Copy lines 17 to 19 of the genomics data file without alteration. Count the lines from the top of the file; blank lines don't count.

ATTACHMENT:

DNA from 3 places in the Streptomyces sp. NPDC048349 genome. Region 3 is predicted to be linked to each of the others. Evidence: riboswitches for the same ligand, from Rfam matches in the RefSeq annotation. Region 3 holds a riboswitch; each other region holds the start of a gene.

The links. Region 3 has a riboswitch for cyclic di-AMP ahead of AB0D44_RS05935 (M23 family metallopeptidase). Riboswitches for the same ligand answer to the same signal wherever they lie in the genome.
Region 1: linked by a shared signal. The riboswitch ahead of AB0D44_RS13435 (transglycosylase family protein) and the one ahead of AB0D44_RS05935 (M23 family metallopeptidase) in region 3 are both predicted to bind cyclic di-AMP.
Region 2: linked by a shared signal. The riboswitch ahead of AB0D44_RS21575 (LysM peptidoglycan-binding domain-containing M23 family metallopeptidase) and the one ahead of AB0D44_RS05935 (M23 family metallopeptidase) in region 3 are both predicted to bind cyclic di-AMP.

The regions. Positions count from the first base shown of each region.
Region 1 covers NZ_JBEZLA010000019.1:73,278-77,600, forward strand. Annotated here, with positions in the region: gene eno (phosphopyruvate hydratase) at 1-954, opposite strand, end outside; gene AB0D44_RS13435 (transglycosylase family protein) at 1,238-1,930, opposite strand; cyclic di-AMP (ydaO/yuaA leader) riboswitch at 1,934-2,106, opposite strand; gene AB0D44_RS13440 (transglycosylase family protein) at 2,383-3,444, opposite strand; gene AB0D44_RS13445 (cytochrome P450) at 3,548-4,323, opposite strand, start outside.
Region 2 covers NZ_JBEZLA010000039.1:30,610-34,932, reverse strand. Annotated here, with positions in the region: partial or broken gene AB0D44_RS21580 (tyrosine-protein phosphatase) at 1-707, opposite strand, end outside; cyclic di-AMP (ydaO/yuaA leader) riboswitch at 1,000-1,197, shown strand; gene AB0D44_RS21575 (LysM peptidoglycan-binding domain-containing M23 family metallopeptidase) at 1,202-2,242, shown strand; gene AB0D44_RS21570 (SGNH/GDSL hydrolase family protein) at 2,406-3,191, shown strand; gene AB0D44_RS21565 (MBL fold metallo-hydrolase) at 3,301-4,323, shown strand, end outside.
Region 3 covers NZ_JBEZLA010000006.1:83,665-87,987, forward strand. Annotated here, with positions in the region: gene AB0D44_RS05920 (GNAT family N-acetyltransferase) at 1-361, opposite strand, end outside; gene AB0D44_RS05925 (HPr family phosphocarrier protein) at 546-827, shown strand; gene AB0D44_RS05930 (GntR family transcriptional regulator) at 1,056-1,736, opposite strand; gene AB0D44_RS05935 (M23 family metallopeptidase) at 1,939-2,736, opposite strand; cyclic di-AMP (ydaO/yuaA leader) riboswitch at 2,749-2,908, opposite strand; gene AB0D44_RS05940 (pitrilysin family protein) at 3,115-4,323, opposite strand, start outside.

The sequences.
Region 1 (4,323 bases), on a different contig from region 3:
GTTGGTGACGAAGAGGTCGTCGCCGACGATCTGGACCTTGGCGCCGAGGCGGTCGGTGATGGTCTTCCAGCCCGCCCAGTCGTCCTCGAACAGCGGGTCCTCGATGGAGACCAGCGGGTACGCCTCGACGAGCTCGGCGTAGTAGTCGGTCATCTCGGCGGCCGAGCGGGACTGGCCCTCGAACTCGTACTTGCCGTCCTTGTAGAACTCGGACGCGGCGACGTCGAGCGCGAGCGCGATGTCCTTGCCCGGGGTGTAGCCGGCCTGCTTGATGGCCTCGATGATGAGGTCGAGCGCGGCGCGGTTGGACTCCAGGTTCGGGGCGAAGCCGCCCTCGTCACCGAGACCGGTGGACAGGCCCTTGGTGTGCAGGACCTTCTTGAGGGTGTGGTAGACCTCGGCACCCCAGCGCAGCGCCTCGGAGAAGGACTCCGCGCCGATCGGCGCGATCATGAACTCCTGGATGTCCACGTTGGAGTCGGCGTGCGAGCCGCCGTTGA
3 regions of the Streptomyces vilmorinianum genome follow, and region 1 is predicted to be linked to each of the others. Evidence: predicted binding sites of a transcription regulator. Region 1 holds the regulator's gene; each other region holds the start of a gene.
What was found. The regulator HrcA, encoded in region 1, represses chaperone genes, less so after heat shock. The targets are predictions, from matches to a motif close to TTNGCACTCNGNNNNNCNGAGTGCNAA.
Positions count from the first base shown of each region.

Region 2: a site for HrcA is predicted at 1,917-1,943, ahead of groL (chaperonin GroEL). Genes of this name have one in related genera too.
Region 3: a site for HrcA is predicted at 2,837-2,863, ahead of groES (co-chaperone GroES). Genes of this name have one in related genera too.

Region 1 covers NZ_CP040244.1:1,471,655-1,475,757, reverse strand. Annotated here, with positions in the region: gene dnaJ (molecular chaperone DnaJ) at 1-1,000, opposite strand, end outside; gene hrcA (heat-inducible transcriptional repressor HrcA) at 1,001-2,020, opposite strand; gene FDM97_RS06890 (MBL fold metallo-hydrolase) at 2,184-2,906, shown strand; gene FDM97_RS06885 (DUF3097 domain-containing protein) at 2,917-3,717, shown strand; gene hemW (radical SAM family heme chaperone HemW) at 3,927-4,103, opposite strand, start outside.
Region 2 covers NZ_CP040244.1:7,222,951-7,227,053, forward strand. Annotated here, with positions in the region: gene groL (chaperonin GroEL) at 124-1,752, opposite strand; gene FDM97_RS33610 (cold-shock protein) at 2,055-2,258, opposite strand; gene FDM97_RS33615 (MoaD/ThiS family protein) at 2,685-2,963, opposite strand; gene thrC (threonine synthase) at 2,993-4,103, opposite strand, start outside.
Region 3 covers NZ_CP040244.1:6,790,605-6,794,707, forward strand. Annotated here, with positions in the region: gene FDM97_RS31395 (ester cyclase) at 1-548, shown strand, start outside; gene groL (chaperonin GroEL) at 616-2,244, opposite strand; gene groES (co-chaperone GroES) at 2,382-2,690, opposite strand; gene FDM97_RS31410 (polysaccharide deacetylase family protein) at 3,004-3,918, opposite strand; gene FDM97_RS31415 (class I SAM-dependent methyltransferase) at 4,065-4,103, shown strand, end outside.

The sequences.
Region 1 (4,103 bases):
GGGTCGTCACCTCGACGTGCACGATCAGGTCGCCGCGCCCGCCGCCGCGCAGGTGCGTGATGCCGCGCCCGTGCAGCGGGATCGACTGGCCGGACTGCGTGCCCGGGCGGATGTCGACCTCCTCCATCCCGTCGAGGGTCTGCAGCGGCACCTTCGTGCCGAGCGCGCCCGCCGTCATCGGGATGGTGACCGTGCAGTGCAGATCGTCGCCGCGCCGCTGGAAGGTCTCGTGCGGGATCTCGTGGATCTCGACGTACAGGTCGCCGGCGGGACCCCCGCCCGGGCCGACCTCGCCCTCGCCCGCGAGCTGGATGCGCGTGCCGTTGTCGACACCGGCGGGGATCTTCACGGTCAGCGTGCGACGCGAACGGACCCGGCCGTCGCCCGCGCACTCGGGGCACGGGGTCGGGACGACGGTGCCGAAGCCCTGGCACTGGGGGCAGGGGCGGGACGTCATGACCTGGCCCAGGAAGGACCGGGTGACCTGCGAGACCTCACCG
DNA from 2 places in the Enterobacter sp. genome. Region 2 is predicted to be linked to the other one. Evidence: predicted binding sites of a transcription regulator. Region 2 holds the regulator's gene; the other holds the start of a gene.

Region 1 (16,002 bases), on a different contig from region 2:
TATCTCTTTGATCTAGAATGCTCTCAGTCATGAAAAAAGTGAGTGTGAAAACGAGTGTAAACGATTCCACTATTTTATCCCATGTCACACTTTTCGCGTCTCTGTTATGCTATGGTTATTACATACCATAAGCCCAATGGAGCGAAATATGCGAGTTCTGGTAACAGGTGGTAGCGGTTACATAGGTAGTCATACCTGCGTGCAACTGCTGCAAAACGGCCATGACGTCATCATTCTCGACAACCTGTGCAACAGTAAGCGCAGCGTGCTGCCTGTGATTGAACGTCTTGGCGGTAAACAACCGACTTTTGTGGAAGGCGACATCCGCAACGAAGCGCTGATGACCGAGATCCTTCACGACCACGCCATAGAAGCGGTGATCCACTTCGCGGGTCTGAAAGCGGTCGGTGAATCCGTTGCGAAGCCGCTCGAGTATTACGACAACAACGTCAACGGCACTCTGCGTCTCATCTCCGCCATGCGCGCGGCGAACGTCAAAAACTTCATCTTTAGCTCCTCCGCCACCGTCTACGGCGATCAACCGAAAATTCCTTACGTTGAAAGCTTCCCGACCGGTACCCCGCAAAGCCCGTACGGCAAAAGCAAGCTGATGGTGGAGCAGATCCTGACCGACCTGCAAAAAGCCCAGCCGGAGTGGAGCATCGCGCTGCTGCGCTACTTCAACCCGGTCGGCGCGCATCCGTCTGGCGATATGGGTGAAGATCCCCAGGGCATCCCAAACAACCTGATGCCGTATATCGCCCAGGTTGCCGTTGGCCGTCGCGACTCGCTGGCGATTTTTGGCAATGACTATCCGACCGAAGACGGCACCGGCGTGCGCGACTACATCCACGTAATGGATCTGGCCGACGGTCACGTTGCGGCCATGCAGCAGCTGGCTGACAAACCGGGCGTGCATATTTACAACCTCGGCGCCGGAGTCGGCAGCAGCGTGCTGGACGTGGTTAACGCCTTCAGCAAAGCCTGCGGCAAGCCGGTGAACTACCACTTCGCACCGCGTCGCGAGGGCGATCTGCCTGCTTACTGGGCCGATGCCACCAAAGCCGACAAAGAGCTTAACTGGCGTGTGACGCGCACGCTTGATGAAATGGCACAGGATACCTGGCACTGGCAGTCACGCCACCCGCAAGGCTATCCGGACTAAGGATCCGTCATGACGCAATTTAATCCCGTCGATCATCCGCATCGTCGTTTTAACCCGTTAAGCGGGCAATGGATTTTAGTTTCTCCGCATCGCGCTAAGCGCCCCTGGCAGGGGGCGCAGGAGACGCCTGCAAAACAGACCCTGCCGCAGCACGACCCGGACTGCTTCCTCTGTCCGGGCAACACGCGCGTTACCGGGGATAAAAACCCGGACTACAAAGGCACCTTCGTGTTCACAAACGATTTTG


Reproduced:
Region 1 covers NZ_CP040244.1:1,471,655-1,475,757, reverse strand. Annotated here, with positions in the region: gene dnaJ (molecular chaperone DnaJ) at 1-1,000, opposite strand, end outside; gene hrcA (heat-inducible transcriptional repressor HrcA) at 1,001-2,020, opposite strand; gene FDM97_RS06890 (MBL fold metallo-hydrolase) at 2,184-2,906, shown strand; gene FDM97_RS06885 (DUF3097 domain-containing protein) at 2,917-3,717, shown strand; gene hemW (radical SAM family heme chaperone HemW) at 3,927-4,103, opposite strand, start outside.
Region 2 covers NZ_CP040244.1:7,222,951-7,227,053, forward strand. Annotated here, with positions in the region: gene groL (chaperonin GroEL) at 124-1,752, opposite strand; gene FDM97_RS33610 (cold-shock protein) at 2,055-2,258, opposite strand; gene FDM97_RS33615 (MoaD/ThiS family protein) at 2,685-2,963, opposite strand; gene thrC (threonine synthase) at 2,993-4,103, opposite strand, start outside.
Region 3 covers NZ_CP040244.1:6,790,605-6,794,707, forward strand. Annotated here, with positions in the region: gene FDM97_RS31395 (ester cyclase) at 1-548, shown strand, start outside; gene groL (chaperonin GroEL) at 616-2,244, opposite strand; gene groES (co-chaperone GroES) at 2,382-2,690, opposite strand; gene FDM97_RS31410 (polysaccharide deacetylase family protein) at 3,004-3,918, opposite strand; gene FDM97_RS31415 (class I SAM-dependent methyltransferase) at 4,065-4,103, shown strand, end outside.